Movies' depictions of the U.S.'s relationship to the Islamic world have always been shaped by the political climate of their times. For example: the '80s.
As the furor over Zero Dark Thirty and its adherence to facts—or failure to adhere to facts—rages on, it's worth remembering that this isn't the first time films have tried to depict the volatile politics of Afghanistan and the surrounding region, and that such attempts are always informed, and their reception shaped, by politics of the era in which they were created. It's as true now for Zero Dark Thirty as it was for a series of films in the 1980s that made none of the claims of journalistic rigor that director Kathryn Bigelow and screenwriter Mark Boal have made.
I saw Zero Dark Thirty in early December, before Guardian columnist Glenn Greenwald—without seeing the film—condemned it as work glorifying torture. I didn't think the charge would stick. The film's attitude toward torture remains complicated and unresolved. Bigelow shows in explicit detail the methods used to extract information with an emphasis on the way they dehumanize everyone involved. Jessica Chastain's Maya begins the film looking on in revulsion as she witnesses the brutal interrogation of a prisoner. Later we see her scanning screen after screen of bound, quivering bodies, her eyes deadened by her inability to experience shock anymore. An outright indictment it's not: When, later, torture stops being a readily available option, it's seen by all involved as a hindrance toward gathering information. But it's an open question whether that's the rationale of people who've let the ends justify the means because thinking any other way would make it impossible to live with their choices remains. And that question might look quite different to viewers in the coming decades than it does now, when the controversy has faded into the background and the film itself still remains.
Here are a few lines from a movie, one of considerably less ambiguity: "What you see here are the Mujahideen soldiers," a paternal leader of some guerilla soldier explains to an outsider. "Holy warriors. To us, this war is a holy war. And there is no true death for the Mujahideen, for we have taken our last rights and consider ourselves dead already. To us, death for our land and God is normal." In the scenes leading up to the speech, the film has offered approving images of child soldiers, gun-toting boys still years away from having hair on their chins. Soon, one boy will join the hero in going up against the enemy, an army equipped with state-of-the-art equipment and not averse, the film will show over and over again, to using torture on its captives, both to extract information and for sadistic pleasure.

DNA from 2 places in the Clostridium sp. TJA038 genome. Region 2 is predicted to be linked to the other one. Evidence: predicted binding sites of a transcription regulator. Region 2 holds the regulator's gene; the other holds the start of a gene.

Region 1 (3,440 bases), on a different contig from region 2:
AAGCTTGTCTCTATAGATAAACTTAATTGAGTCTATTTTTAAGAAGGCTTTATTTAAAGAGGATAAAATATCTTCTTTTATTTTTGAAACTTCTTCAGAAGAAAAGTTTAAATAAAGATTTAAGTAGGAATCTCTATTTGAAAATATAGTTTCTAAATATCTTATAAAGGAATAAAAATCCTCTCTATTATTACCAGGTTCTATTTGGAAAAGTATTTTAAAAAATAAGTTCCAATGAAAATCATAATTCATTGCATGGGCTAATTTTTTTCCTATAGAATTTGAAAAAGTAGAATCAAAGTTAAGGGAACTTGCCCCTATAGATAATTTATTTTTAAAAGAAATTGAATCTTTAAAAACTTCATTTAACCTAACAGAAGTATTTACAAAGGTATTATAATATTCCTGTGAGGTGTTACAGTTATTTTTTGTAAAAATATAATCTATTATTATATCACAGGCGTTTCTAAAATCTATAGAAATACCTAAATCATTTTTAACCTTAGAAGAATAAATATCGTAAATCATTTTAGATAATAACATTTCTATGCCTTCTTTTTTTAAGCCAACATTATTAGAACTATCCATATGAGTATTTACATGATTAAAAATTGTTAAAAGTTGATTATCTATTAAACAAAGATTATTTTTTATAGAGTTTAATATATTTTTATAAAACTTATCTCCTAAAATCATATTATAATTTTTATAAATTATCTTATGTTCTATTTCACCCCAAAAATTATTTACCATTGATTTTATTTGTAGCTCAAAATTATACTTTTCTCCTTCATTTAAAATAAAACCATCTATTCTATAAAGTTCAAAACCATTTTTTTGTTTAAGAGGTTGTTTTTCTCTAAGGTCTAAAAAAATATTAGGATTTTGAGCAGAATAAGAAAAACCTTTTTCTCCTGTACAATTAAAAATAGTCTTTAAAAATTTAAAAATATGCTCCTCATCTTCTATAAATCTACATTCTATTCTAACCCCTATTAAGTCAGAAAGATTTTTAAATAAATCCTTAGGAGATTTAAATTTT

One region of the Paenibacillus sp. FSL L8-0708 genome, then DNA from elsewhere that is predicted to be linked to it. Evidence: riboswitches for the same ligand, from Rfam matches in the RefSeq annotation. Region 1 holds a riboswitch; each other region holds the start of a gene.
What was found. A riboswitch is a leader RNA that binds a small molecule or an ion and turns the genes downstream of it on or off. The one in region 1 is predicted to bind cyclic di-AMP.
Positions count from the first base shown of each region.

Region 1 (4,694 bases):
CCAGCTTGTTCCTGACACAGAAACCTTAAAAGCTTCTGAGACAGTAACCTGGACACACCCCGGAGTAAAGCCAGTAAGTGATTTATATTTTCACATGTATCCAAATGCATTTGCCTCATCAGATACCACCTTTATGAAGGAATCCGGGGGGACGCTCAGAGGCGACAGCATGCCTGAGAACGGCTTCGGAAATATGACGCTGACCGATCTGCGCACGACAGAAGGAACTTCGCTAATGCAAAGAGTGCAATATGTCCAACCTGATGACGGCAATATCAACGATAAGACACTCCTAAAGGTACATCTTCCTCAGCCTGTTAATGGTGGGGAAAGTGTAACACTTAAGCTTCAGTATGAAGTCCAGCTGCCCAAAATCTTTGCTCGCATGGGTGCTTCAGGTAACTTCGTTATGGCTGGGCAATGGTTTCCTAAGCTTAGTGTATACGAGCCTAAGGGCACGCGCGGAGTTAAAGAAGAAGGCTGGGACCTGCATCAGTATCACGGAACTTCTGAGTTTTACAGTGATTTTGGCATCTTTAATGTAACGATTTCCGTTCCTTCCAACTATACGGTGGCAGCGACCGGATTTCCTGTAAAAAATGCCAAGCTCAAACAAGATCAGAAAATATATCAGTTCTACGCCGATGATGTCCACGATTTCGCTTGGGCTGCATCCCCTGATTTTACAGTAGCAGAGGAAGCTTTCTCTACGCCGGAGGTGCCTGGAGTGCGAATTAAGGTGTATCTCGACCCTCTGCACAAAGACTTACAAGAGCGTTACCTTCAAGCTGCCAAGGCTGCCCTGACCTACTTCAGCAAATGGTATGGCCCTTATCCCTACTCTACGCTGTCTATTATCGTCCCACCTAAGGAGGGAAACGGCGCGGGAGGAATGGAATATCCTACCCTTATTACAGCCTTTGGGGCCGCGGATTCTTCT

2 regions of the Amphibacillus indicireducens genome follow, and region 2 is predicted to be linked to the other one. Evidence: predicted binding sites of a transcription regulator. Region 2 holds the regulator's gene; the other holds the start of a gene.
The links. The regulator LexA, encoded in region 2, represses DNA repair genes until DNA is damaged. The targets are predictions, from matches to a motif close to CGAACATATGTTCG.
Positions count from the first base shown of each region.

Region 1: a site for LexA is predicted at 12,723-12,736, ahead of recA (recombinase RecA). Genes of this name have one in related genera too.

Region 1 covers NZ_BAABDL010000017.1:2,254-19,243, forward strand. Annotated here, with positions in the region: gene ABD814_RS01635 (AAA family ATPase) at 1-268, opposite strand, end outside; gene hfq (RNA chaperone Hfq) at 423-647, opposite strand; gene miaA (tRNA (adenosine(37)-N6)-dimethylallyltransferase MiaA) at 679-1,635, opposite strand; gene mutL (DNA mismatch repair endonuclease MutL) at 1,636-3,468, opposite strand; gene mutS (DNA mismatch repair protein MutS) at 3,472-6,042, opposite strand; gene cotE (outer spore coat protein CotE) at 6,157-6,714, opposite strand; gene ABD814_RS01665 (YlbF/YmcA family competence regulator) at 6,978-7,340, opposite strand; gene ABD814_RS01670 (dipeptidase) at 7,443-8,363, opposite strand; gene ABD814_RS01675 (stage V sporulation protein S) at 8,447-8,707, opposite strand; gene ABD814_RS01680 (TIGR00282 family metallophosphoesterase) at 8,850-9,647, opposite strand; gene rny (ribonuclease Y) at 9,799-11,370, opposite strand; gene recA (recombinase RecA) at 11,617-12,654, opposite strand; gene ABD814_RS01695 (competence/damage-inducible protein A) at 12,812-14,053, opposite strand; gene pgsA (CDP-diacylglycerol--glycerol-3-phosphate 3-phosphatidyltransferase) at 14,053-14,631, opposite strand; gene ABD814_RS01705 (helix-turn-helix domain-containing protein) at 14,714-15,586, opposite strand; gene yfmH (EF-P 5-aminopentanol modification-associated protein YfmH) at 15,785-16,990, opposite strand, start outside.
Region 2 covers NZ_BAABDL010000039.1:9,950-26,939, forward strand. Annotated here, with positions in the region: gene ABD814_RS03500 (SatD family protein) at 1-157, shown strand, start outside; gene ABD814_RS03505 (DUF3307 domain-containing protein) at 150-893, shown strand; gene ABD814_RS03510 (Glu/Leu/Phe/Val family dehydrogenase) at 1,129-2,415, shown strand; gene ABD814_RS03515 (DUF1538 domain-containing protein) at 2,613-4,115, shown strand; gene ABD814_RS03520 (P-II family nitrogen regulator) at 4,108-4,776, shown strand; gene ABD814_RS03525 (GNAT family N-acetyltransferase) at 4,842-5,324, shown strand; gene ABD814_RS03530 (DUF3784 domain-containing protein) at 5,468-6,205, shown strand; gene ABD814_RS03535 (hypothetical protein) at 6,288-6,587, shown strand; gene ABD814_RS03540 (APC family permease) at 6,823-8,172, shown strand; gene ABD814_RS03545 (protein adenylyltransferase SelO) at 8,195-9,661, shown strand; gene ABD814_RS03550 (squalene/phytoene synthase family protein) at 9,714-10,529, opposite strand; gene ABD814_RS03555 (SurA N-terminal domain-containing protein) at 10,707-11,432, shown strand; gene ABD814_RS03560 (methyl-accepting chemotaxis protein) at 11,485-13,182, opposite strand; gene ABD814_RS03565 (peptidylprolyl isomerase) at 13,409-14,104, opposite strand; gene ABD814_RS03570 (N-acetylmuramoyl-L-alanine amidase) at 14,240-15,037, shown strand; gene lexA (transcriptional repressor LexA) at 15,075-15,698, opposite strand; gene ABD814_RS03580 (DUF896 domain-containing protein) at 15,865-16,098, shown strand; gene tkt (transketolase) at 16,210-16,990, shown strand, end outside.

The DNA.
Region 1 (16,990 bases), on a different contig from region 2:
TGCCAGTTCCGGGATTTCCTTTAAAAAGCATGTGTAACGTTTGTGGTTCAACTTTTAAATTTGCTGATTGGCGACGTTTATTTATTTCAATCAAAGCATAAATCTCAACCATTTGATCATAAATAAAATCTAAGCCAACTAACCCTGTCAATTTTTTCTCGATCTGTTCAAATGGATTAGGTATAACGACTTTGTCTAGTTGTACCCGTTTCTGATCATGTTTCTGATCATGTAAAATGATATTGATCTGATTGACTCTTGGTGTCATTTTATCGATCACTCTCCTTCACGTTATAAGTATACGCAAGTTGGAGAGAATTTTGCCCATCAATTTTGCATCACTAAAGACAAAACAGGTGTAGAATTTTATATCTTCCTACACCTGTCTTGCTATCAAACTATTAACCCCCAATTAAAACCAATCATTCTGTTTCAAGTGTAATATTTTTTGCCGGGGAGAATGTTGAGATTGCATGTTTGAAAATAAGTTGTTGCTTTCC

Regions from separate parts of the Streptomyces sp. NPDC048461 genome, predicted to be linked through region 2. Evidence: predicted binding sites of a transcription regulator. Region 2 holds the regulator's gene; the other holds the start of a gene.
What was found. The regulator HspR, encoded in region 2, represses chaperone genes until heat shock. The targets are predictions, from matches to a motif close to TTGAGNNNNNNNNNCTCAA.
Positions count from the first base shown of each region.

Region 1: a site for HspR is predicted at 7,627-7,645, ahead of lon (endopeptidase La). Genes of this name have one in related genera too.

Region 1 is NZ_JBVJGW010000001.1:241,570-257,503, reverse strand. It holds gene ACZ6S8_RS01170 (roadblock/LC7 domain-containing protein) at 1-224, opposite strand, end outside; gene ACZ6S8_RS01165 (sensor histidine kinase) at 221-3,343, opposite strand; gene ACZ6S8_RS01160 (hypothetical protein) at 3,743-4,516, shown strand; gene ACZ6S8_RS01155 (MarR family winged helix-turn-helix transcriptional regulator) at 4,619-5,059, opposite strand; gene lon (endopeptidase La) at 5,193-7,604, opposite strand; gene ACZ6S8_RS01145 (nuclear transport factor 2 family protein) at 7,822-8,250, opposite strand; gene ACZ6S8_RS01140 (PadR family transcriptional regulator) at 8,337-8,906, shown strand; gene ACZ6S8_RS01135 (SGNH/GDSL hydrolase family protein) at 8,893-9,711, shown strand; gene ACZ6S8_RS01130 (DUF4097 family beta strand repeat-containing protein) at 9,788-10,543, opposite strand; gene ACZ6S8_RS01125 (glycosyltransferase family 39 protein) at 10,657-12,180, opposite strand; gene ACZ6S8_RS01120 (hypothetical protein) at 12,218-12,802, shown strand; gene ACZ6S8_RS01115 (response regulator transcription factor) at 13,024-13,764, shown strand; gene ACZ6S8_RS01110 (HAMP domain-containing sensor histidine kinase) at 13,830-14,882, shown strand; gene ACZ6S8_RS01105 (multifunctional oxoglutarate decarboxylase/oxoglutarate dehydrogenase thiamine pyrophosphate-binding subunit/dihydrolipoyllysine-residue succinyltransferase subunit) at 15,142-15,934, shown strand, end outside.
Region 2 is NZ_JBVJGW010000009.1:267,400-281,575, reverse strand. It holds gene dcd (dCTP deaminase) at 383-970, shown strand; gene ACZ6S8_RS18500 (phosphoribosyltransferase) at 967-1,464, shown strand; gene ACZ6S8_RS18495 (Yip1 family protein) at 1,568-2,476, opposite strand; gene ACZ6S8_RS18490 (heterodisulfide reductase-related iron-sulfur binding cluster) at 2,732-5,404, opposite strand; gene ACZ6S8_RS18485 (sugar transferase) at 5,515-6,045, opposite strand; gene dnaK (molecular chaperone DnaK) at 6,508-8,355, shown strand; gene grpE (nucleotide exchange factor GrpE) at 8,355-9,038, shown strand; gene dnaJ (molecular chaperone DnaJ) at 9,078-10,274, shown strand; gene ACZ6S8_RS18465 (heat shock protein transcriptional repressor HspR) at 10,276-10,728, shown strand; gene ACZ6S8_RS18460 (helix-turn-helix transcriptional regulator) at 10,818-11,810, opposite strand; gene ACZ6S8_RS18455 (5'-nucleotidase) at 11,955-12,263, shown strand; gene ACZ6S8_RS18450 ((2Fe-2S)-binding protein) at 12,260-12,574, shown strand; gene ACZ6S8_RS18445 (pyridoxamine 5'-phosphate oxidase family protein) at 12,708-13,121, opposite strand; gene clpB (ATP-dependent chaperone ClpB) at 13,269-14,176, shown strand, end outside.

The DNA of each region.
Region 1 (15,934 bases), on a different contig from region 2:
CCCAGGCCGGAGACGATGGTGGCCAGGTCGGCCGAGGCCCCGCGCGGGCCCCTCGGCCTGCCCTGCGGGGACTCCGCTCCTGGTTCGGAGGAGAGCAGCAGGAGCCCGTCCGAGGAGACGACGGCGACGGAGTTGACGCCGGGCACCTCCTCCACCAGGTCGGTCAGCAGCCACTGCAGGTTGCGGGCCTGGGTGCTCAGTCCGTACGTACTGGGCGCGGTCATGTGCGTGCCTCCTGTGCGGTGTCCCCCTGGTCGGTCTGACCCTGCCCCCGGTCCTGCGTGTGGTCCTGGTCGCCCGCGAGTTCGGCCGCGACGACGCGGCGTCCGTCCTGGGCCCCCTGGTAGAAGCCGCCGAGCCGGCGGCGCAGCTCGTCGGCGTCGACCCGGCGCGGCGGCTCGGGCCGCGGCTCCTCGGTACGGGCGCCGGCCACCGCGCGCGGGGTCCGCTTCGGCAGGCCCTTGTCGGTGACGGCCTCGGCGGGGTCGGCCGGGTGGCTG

Connect the dots between movie worlds and it's easy to imagine that some of those cheering Rambo and James Bond to their (probably short-lived) victories would later end up in the interrogation rooms in Zero Dark Thirty.
That may sound like anti-American propaganda, the work of an Islamic fundamentalist filmmaker with an agenda, maybe even one responding to the perceived glorification of torture in Zero Dark Thirty. It's not: The movie is called Rambo III and the words come from the pens of screenwriters Sheldon Lettich (Bloodsport, Double Impact) and Sylvester Stallone (who also stars, though that probably doesn't need to be noted). Released in May of 1988, the third Rambo movie arrived in theaters as Cold War tensions had started to ease and with them any urgency in the United States about the Soviet presence in Afghanistan, the film's setting. Though relatively successful at the box office, the film felt like a relic by the time the Mikhail Gorbachev visited Washington in December of the same year. It largely faded from memory in the years that followed, sometimes recalled after September 11th as that movie where Rambo fought alongside Afghan warlords, an example of how politics sometimes makes strange bedfellows, both in real life and in movies.
The facts are more complicated. Rambo III places words extolling the values of the Mujahideen in the mouth of a character named "Masoud" played by Greek actor Spiros Focás and inspired by Ahmad Shah Massoud, a leader of the Afghan resistance during the Soviet occupation. Afghanistan: Land In Crisis, a documentary included as an extra feature on the Rambo III DVD, reveals that some of the atrocities described by the character—the rape of women, the tossing of children into fires—come verbatim from Massoud's accounts of his wartime experience. After the Soviet pull-out, when covert aid from the U.S. and others on its side of the Iron Curtain dried up and the country descended into the chaos and tribal conflicts, Massoud emerged as a political leader who stood in opposition to the Taliban, dying in a 2001 suicide bombing just two days before the September 11th attacks. Stallone speaks of him reverently on the DVD documentary—which also acknowledges that some of the muhajadeen would go on to join the Taliban, others to fight against them—then loses track of the complexity of the situation when talking about the "unlucky timing" of the film's release: "You find out one day, your enemy is now your friend, and vice versa."
For the sort of films Stallone was making at the time, however, he wasn't wrong. Rambo III trotted out the snarling Russian stereotypes he'd stood up against so successfully in the fourth Rocky movie. Though it's easy, and maybe even right, to view Rambo III as exploiting the war for the purposes of entertainment, an undercurrent of concern about Afghanistan runs throughout the film, even if it's sometimes hard to notice as the machine gun blasts, exploding helicopters, and snarling Soviet soldiers take center stage. Every good guy needs a bad guy, and if the politics of the time offer up an easy target—and with it some allies—why not take advantage of the situation?